New IBA rules on taking of evidence in international arbitration
The IBA Rules include the admissibility and evaluation of evidence and the literal gathering of evidence. They provide the tribunal considerable discretion in terms of which evidence to consider and how to assess it. The IBA Rules do, however, include a list of situations in which the arbitral tribunal must – or may – omit evidence. This is true, for example, when there are irrelevant bits of evidence or when there are strong cases of secrecy and sensitivity.
The International Bar Association's Rules on the Admissibility of Evidence in International Arbitration were first published in 1999 and then updated in 2010. The IBA Rules on the Taking of Evidence in International Arbitration are a nine-article soft law instrument. Their goal is to make the evidence-gathering process more efficient by augmenting laws, institutions, and ad hoc rules in international arbitration. These are typically not explicit enough to grasp the wide range of issues that might emerge throughout the procedure.
The International Bar Association issued its updated Regulations on the Taking of Evidence in International Arbitration (“IBA Rules”) on February 17, 2021, to replace the former rules from 2010. Except as otherwise agreed, the 2020 IBA Rules will apply to all arbitrations wherein the parties agree to apply the IBA Rules after December 17, 2020, whether as part of their arbitration agreement or during the arbitration.
The modifications are minor and gradual, as described below.
The 2020 update
The current version is more of a targeted update of the IBA Rules rather than a complete rewrite. The drafters have refrained from making significant changes.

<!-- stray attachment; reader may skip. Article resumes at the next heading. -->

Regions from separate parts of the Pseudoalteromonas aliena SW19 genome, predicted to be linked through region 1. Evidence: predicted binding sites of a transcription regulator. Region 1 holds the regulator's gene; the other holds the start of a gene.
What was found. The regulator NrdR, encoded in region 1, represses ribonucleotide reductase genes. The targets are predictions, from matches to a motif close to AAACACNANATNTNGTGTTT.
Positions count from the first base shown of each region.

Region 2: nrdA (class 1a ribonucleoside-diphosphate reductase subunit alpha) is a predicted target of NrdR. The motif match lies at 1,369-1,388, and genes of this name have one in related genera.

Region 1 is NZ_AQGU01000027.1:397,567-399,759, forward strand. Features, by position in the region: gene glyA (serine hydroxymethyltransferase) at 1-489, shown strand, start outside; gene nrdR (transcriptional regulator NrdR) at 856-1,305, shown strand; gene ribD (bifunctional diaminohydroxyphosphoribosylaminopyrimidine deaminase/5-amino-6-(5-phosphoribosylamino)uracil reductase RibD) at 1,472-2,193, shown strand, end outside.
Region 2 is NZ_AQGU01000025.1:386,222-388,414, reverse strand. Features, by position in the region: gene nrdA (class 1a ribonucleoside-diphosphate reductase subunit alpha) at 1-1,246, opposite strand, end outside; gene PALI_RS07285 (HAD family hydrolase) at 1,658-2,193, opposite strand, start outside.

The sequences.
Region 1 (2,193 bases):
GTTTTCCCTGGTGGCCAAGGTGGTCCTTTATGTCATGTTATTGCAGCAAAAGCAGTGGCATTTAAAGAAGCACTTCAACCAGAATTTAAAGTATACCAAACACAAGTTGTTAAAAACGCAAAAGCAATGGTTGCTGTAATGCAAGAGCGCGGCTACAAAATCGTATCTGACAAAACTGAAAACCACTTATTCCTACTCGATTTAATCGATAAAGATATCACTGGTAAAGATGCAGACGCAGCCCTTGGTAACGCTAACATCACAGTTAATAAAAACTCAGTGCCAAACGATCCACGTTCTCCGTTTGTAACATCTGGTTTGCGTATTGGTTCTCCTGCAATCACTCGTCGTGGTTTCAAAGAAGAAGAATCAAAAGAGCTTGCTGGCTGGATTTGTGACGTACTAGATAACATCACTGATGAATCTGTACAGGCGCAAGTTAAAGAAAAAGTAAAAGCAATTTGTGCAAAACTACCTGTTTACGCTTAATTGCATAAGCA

- The parties may now apply the IBA Rules "in whole or in part" as provided in Article 1(2) of the 2020 IBA Rules.
- Cybersecurity and Data Protection (Article 2.2(e))
Cybersecurity and data privacy was added to the list of evidential concerns recommended to be considered between the arbitral tribunal and the parties during their initial evidentiary consultation in the 2020 IBA Rules.
- Documents (Article 3); the document creation process is further streamlined by the 2020 IBA Rules, which are as follows.
A new sentence has been added to the conclusion of Article 3(5), stating that parties may reply to document production concerns if the tribunal so directs. Article 3.12 of the 2020 IBA Rules currently reflects a consensus that documents submitted in response to a document request are not part of the evidentiary record and do not have to be translated into the language of the arbitration proceedings.
- Witnesses of Fact (Article 4)
Article 4(6) of the 2020 IBA Rules has now been amended to clarify that second-round witness statements may cover "new factual changes that could not have been addressed in a prior Witness Statement," whether or not alluded to in another party's previous submissions.
- Hearing on Evidence Notably, the newly added paragraph 2 of Article 8 of the 2020 IBA Rules of Evidence allows for virtual hearings, which became the new standard during the COVID-19 epidemic. In addition, a newly added rule authorises the arbitral panel to reject evidence collected unlawfully in Article 9 potentially.
The IBA Rules were initially developed in 1999 to codify an international best practice for gathering evidence in international arbitration procedures. They have subsequently become practically universal in their usage by parties and arbitral tribunals, influenced by practices in civil law and common law nations. The revised IBA Rules make just minor revisions. Nonetheless, the change is sensible and necessary. Given the extensive application of the IBA Rules, the number of affected arbitration proceedings will be enormous in any case.
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